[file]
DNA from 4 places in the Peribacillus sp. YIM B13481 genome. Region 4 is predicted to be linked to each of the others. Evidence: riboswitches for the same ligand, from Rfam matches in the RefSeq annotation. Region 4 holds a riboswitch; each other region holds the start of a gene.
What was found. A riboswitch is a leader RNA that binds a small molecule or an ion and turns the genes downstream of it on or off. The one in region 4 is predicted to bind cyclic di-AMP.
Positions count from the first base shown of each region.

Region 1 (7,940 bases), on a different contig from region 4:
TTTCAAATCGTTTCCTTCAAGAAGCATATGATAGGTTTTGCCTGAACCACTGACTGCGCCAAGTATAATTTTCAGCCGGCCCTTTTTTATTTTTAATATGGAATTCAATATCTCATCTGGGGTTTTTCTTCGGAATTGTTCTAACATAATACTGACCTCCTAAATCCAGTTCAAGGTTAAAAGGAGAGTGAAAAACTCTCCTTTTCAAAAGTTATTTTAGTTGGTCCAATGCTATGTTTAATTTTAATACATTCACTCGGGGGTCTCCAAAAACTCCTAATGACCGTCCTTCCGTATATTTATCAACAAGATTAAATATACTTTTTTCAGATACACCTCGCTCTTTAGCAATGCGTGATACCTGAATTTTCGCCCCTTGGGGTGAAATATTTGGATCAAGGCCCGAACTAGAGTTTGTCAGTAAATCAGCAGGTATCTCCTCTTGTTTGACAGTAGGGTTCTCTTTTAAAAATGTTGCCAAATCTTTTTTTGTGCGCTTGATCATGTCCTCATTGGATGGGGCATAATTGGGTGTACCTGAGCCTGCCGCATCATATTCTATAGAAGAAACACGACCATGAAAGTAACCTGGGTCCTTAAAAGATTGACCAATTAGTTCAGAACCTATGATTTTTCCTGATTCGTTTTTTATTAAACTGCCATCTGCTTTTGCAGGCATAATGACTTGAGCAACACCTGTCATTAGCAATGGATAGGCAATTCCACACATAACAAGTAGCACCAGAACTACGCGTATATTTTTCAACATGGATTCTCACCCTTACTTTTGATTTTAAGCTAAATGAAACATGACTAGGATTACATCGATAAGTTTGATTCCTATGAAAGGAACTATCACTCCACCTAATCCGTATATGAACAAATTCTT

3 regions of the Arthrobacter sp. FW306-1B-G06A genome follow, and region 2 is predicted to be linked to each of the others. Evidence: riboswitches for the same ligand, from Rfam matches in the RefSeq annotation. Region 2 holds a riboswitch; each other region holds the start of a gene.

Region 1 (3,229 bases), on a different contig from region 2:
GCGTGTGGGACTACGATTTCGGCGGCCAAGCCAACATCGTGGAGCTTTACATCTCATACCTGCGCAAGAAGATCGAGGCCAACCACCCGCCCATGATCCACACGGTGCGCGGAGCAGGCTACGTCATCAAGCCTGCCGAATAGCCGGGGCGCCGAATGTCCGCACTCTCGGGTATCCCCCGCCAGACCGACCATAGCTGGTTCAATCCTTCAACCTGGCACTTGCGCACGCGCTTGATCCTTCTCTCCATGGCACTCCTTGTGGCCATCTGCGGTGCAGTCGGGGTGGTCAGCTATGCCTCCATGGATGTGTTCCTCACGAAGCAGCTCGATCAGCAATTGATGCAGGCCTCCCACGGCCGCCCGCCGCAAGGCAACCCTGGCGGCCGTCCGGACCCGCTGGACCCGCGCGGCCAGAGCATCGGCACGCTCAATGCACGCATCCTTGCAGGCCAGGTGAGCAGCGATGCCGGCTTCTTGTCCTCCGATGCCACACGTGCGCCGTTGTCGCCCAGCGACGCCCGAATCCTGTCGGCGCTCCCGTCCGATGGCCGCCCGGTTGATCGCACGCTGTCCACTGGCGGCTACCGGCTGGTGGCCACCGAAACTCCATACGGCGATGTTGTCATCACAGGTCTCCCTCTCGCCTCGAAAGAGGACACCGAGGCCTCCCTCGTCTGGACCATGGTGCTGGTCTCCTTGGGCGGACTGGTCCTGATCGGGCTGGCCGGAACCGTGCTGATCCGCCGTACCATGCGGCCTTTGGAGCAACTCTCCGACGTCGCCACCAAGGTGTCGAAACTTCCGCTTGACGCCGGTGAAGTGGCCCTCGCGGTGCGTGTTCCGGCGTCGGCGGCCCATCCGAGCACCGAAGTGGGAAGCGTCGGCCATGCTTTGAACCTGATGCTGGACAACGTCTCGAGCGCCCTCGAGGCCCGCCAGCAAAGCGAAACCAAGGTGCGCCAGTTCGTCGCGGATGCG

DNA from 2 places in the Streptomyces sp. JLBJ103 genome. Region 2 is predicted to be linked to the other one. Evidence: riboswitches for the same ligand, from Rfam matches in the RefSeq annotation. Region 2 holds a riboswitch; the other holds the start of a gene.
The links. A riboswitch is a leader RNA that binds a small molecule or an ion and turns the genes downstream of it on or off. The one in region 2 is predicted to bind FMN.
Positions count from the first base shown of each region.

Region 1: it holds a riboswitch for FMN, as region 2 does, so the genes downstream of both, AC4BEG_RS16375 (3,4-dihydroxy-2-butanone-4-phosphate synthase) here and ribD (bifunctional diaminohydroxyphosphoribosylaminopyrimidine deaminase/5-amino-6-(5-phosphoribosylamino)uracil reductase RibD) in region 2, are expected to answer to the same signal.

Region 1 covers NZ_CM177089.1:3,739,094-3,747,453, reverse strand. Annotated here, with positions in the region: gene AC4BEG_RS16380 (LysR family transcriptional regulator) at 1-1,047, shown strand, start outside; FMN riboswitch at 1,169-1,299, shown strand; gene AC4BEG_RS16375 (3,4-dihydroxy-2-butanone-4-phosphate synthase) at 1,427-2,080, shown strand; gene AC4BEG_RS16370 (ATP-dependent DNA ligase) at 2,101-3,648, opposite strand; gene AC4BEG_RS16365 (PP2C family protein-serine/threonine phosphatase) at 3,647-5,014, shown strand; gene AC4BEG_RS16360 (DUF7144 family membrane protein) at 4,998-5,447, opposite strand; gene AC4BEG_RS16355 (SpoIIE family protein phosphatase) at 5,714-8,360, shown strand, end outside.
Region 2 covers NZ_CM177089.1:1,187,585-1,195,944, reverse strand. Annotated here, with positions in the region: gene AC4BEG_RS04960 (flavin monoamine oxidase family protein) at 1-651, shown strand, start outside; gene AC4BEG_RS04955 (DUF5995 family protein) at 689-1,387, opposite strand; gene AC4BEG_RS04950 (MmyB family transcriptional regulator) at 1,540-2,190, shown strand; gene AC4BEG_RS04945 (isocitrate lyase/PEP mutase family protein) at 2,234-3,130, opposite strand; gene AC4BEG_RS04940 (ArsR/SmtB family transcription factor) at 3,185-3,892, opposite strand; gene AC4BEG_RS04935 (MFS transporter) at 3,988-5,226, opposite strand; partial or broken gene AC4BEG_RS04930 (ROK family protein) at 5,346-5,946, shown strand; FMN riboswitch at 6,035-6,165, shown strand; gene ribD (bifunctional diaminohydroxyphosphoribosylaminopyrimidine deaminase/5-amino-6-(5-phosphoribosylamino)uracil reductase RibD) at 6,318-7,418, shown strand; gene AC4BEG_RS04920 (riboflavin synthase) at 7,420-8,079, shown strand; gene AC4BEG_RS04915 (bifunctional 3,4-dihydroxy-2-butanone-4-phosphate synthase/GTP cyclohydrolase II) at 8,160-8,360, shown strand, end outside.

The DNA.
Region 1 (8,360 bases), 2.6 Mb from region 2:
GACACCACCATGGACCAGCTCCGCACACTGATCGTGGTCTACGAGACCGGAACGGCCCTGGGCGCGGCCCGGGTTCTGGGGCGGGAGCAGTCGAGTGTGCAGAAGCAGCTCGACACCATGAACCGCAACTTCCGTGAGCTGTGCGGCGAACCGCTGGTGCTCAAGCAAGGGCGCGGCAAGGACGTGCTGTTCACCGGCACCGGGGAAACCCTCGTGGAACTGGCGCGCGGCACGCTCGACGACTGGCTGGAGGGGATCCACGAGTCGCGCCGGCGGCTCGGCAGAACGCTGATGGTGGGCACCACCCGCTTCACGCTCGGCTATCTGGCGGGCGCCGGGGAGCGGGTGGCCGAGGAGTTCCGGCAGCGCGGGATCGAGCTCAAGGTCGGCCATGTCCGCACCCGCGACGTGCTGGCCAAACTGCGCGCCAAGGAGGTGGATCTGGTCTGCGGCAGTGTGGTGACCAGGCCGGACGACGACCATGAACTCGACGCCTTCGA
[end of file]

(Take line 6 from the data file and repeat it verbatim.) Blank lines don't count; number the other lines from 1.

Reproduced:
3 regions of the Arthrobacter sp. FW306-1B-G06A genome follow, and region 2 is predicted to be linked to each of the others. Evidence: riboswitches for the same ligand, from Rfam matches in the RefSeq annotation. Region 2 holds a riboswitch; each other region holds the start of a gene.